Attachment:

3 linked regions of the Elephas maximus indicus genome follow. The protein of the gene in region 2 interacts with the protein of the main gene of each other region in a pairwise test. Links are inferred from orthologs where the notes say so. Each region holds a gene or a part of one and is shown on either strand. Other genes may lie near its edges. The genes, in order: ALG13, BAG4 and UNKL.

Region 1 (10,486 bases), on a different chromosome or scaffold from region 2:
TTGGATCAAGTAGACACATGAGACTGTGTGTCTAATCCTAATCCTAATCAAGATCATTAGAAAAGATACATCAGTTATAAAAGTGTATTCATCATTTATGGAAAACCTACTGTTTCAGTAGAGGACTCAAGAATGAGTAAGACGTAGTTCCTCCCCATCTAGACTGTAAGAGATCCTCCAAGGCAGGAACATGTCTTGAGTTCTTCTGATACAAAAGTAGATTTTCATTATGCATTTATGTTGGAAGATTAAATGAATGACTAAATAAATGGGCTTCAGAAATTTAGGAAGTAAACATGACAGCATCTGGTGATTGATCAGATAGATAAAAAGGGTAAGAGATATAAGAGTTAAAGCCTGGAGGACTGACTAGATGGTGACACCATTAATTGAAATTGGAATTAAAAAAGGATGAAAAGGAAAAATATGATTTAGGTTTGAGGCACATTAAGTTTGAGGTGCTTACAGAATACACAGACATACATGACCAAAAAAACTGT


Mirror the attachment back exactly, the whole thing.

3 linked regions of the Elephas maximus indicus genome follow. The protein of the gene in region 2 interacts with the protein of the main gene of each other region in a pairwise test. Links are inferred from orthologs where the notes say so. Each region holds a gene or a part of one and is shown on either strand. Other genes may lie near its edges. The genes, in order: ALG13, BAG4 and UNKL.

Region 1 (10,486 bases), on a different chromosome or scaffold from region 2:
TTGGATCAAGTAGACACATGAGACTGTGTGTCTAATCCTAATCCTAATCAAGATCATTAGAAAAGATACATCAGTTATAAAAGTGTATTCATCATTTATGGAAAACCTACTGTTTCAGTAGAGGACTCAAGAATGAGTAAGACGTAGTTCCTCCCCATCTAGACTGTAAGAGATCCTCCAAGGCAGGAACATGTCTTGAGTTCTTCTGATACAAAAGTAGATTTTCATTATGCATTTATGTTGGAAGATTAAATGAATGACTAAATAAATGGGCTTCAGAAATTTAGGAAGTAAACATGACAGCATCTGGTGATTGATCAGATAGATAAAAAGGGTAAGAGATATAAGAGTTAAAGCCTGGAGGACTGACTAGATGGTGACACCATTAATTGAAATTGGAATTAAAAAAGGATGAAAAGGAAAAATATGATTTAGGTTTGAGGCACATTAAGTTTGAGGTGCTTACAGAATACACAGACATACATGACCAAAAAAACTGT